In honor of Greg "Pepsi" Koch's first marathon next weekend, I thought I would take a minute to share a few things I've learned as I've gone through the marathon cycle five different times. These are things that seem small, but can make the difference between a great experience and one you are eager to forget.
<---I wish I could say this was a picture taken during a marathon, and that I felt so good I could smile going into the finish.....but it's not.
In fact, more times than not, this ------>
is how you feel when you are finishing a marathon. I'm sure anyone who has ran one before can relate.
1) Hydrate - The weather in Sioux Falls this week looks mild (50's) and overcast, while the race weather for next Sunday in Lincoln is currently 59 and rainy. Don't let that fool you! You still need to hydrate, and not just the day before but the entire week! I am fully expecting you all to see Greg carrying around a 605 Running Co. water bottle around all week.
2) Carb Load - Someone posted a funny article from The Onion in the 605 Community Facebook this month that had to do with "carb-overloading". The idea that you should go out the night before a race and eat a huge meal of pasta is one you might be paying for come race day. In reality, focus on carbs the entire week, not just Saturday night.
3) Rest - While this may speak to the point in your running schedule, it also goes for the time when you are NOT running. It's important this week to think about what you are doing when you are not running. This is not the best week to walk a round of 18 holes or spend all day on your feet. My recommendation to Greg will be to have a stool to sit on during the week. Don't worry, you won't offend customers. Those who have been there before understand.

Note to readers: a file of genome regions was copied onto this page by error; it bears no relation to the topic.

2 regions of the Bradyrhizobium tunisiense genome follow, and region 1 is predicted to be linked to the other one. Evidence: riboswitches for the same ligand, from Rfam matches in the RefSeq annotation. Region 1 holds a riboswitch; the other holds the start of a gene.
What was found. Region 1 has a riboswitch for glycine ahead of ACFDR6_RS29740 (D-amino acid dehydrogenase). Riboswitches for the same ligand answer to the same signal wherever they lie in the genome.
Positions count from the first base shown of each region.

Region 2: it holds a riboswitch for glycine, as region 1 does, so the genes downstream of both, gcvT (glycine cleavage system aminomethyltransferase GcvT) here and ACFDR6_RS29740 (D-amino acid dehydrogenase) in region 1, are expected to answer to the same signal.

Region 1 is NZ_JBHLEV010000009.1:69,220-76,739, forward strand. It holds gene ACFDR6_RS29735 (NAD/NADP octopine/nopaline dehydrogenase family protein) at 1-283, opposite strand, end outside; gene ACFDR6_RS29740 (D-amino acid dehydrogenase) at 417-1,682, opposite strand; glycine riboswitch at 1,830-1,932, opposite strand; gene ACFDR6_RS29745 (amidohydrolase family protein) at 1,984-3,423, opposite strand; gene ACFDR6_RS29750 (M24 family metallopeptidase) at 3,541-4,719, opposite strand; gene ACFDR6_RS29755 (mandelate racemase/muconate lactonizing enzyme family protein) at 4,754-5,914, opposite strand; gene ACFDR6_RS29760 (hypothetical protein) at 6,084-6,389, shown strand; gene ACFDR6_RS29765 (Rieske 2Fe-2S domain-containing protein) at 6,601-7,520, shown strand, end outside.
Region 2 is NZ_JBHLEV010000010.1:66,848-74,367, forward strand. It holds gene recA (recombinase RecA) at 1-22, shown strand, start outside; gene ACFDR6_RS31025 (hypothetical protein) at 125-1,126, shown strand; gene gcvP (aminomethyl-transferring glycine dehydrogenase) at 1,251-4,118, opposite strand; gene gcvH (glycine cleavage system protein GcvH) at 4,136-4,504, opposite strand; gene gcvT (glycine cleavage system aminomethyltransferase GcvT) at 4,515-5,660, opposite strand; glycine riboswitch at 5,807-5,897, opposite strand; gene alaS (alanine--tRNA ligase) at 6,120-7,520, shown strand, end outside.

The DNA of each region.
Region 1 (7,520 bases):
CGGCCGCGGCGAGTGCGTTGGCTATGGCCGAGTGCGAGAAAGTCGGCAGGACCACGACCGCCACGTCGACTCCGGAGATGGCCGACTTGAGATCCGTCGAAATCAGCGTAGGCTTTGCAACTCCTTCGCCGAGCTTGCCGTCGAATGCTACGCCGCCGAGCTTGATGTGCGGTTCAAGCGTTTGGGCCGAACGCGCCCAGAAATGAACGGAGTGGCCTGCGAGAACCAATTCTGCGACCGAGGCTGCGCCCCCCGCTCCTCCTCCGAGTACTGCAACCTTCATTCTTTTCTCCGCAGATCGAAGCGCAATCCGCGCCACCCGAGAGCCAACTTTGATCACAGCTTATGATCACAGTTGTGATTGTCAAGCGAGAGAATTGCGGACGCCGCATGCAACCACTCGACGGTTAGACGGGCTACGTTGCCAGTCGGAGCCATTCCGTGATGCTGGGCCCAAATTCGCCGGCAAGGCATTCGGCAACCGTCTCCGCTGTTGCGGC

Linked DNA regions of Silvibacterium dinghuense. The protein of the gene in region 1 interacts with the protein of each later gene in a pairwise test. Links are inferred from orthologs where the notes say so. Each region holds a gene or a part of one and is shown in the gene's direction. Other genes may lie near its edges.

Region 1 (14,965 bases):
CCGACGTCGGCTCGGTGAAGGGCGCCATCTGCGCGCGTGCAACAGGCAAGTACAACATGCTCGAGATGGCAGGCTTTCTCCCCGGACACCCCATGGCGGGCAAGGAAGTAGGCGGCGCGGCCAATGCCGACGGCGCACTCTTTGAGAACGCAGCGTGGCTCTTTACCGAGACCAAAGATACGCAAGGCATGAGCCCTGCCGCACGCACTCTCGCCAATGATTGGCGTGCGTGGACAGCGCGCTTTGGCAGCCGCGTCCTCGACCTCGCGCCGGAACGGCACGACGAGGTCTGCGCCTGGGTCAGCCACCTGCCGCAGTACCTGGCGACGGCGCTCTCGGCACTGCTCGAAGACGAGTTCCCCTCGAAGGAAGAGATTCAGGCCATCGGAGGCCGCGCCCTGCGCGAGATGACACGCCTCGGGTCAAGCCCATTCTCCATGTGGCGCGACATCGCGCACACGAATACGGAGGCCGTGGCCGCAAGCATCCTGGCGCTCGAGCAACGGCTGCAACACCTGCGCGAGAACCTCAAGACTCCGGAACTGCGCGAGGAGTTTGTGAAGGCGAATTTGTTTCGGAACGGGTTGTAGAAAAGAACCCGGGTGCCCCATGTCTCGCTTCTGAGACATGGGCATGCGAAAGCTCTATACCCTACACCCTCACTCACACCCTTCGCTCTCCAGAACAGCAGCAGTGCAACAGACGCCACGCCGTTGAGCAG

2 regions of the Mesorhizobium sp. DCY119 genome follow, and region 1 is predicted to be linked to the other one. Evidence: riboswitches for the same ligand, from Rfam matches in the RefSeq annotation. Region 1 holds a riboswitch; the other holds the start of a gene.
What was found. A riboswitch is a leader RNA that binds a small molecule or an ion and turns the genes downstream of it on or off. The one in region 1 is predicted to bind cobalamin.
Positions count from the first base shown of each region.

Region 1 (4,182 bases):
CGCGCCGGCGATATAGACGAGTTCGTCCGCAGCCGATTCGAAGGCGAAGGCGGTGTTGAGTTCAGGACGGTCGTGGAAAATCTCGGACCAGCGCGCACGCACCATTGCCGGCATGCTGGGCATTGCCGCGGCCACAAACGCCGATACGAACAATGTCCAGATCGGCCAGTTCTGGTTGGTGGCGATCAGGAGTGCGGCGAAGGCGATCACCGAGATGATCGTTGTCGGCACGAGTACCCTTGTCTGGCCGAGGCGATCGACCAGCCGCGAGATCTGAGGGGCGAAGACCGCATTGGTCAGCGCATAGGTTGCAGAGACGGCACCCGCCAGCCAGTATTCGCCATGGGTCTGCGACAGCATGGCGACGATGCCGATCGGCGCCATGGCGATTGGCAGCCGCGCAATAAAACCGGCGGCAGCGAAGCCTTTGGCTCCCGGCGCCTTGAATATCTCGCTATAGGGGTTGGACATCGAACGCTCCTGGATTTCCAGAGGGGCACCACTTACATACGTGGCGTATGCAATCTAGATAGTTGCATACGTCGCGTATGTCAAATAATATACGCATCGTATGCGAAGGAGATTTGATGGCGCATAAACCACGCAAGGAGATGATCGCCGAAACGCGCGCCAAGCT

4) Sleep - This is closely related to #3 above, but the idea is that you should make sure you are getting adequate sleep this week. Your immune system might be a little susceptible right now, so make sure you are giving your body a fighting chance (I'm sure there's some "science-y" reason for it, but I can go months without getting sick and as soon as I lessen the intensity of running, I catch some type of bug).
5) Relax - It can be easy to overthink a marathon. Just remember, you've done all the work to get you to this point. "The hay is in the barn", so to speak, so there is no training you can do this week that will make you better prepared. Just enjoy everything about the race, and make sure not to get overly excited about the first half of the race (because there's still a whole second half to go).
Looking forward to Sunday, May 1st, and I'm sure Greg is as well!
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Various individual(s) expressing their thoughts on running and the impact on everyday life.